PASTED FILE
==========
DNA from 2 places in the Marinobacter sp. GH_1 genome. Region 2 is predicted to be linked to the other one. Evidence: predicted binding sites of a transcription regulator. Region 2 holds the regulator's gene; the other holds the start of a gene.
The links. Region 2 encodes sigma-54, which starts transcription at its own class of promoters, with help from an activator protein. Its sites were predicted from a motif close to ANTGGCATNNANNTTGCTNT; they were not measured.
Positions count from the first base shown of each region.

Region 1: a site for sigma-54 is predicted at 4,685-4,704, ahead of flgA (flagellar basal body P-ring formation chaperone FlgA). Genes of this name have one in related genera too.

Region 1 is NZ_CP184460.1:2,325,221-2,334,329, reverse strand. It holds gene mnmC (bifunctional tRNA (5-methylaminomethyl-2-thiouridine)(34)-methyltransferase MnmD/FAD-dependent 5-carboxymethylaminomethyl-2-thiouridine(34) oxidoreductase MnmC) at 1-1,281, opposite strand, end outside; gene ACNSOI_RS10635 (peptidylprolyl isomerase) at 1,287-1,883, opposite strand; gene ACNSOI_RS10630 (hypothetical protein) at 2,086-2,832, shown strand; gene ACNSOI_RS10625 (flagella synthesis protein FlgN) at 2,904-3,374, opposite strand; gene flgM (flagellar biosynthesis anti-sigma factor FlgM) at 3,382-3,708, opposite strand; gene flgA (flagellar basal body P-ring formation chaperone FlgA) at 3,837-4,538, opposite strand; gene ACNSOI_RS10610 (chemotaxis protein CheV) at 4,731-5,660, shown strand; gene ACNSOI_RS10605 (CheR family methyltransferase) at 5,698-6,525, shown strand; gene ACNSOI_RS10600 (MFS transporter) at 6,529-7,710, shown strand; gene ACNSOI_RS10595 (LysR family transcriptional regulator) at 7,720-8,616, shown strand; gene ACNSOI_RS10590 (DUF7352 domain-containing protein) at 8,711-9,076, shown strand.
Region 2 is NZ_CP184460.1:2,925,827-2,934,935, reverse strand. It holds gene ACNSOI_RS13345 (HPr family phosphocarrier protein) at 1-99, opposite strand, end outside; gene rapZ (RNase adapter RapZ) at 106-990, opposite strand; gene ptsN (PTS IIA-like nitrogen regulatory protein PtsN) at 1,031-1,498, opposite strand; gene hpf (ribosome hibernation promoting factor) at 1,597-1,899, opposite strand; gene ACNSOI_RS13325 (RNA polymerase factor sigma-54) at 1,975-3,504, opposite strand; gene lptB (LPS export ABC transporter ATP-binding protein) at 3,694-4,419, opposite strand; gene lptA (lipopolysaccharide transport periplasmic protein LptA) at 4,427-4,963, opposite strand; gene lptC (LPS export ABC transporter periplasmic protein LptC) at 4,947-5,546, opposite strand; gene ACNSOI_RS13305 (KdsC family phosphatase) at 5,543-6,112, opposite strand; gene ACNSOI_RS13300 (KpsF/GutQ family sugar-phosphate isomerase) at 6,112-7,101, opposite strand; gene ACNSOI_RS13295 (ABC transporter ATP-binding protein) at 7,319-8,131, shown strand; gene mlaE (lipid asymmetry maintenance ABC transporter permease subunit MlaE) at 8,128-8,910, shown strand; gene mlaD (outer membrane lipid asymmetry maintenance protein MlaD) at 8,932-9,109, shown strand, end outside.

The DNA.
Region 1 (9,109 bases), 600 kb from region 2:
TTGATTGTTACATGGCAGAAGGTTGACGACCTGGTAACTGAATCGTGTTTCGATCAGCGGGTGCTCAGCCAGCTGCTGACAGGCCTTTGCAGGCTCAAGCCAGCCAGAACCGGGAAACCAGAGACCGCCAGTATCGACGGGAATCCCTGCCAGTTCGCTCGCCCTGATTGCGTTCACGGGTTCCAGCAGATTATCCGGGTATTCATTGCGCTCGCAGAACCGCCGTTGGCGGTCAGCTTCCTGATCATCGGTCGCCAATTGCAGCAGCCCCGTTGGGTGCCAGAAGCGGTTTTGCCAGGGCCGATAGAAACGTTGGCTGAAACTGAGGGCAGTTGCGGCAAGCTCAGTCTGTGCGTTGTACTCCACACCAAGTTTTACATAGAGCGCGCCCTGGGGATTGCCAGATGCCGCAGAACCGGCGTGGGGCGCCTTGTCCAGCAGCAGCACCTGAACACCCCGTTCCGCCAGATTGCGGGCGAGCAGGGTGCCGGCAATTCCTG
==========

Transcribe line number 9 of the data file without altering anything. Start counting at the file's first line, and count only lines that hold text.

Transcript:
TTGATTGTTACATGGCAGAAGGTTGACGACCTGGTAACTGAATCGTGTTTCGATCAGCGGGTGCTCAGCCAGCTGCTGACAGGCCTTTGCAGGCTCAAGCCAGCCAGAACCGGGAAACCAGAGACCGCCAGTATCGACGGGAATCCCTGCCAGTTCGCTCGCCCTGATTGCGTTCACGGGTTCCAGCAGATTATCCGGGTATTCATTGCGCTCGCAGAACCGCCGTTGGCGGTCAGCTTCCTGATCATCGGTCGCCAATTGCAGCAGCCCCGTTGGGTGCCAGAAGCGGTTTTGCCAGGGCCGATAGAAACGTTGGCTGAAACTGAGGGCAGTTGCGGCAAGCTCAGTCTGTGCGTTGTACTCCACACCAAGTTTTACATAGAGCGCGCCCTGGGGATTGCCAGATGCCGCAGAACCGGCGTGGGGCGCCTTGTCCAGCAGCAGCACCTGAACACCCCGTTCCGCCAGATTGCGGGCGAGCAGGGTGCCGGCAATTCCTG